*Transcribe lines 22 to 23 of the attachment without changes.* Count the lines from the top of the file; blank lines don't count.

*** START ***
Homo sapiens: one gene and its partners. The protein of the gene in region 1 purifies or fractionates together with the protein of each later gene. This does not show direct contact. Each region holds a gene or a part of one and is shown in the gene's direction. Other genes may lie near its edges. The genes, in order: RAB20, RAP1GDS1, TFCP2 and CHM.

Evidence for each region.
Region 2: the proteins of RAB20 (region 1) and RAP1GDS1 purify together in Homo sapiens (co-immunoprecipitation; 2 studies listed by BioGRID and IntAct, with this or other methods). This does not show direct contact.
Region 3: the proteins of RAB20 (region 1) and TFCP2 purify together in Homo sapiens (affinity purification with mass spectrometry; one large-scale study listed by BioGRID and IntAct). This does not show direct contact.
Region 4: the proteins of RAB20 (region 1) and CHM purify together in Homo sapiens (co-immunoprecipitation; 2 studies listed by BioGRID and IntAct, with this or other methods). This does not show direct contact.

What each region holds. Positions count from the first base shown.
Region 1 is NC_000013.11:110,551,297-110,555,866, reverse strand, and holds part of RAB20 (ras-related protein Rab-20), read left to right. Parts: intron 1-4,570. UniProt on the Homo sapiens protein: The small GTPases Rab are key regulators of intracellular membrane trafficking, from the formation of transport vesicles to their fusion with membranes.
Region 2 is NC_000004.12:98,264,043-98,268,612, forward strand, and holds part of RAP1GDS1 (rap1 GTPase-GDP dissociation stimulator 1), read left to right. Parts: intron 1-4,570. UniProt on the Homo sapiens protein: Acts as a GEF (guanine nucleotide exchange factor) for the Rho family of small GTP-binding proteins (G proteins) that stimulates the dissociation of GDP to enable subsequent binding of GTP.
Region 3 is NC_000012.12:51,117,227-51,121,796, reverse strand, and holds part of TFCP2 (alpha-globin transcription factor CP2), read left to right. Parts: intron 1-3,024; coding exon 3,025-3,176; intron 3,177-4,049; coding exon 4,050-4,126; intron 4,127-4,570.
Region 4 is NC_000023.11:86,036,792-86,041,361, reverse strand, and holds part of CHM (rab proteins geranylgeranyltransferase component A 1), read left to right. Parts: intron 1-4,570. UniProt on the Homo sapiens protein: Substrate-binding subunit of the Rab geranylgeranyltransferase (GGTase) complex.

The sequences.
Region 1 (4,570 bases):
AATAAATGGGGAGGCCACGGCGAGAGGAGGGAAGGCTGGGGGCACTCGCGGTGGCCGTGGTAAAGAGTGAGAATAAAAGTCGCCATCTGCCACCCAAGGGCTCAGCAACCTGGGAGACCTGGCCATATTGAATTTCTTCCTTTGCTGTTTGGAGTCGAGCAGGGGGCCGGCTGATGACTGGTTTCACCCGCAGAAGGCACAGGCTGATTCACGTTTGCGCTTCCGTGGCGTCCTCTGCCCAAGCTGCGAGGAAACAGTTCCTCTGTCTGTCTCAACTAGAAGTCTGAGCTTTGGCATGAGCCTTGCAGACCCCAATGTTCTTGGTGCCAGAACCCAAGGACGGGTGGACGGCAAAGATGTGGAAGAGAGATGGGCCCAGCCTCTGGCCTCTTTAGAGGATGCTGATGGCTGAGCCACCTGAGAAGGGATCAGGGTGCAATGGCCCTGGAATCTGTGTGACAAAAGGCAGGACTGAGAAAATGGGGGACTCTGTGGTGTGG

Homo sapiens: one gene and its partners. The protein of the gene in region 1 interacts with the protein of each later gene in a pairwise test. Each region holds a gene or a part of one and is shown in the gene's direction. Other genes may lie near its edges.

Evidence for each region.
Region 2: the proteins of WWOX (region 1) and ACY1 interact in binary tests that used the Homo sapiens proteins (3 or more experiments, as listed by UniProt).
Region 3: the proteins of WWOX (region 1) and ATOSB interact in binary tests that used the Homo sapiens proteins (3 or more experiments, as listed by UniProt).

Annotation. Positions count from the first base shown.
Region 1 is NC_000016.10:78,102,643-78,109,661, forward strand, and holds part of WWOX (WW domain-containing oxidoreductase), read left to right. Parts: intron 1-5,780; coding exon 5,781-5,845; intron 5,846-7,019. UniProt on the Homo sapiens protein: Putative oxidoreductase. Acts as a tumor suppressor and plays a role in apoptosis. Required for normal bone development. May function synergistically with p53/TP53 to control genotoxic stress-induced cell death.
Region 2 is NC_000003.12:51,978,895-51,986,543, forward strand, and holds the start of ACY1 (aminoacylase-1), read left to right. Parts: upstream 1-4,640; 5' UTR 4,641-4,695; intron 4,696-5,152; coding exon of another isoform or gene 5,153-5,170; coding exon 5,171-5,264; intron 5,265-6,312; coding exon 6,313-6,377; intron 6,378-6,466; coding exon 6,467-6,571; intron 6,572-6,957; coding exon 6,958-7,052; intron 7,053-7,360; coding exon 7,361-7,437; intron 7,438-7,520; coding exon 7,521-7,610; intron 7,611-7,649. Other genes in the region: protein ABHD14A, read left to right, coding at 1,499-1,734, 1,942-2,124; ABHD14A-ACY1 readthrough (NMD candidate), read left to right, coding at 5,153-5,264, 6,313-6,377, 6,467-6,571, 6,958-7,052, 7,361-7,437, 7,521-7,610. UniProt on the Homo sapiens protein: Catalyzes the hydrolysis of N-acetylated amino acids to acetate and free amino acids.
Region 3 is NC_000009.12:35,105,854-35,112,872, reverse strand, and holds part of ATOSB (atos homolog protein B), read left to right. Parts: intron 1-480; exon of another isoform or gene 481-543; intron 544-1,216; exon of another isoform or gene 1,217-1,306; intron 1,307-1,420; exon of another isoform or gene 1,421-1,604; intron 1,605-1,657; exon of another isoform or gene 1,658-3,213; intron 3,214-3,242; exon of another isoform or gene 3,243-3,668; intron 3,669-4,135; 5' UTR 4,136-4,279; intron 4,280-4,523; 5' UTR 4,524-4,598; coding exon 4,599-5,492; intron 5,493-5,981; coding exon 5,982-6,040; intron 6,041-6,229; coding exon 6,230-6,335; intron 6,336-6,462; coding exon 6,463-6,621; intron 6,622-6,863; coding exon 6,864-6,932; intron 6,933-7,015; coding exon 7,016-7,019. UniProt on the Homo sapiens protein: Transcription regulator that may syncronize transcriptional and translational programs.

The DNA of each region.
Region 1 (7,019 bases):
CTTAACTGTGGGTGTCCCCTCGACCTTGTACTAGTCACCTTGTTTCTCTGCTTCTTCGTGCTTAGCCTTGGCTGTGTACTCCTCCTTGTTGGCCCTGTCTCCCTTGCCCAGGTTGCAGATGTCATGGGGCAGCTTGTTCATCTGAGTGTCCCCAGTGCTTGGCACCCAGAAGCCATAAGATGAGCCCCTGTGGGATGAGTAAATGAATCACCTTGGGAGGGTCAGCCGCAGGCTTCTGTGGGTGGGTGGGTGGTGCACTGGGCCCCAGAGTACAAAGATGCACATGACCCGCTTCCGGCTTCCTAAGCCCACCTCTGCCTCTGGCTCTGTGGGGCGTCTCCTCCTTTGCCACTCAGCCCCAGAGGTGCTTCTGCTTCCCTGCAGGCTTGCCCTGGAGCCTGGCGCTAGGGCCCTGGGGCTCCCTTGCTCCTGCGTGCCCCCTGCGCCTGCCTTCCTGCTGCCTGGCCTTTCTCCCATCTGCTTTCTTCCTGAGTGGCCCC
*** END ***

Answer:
The DNA of each region.
Region 1 (7,019 bases):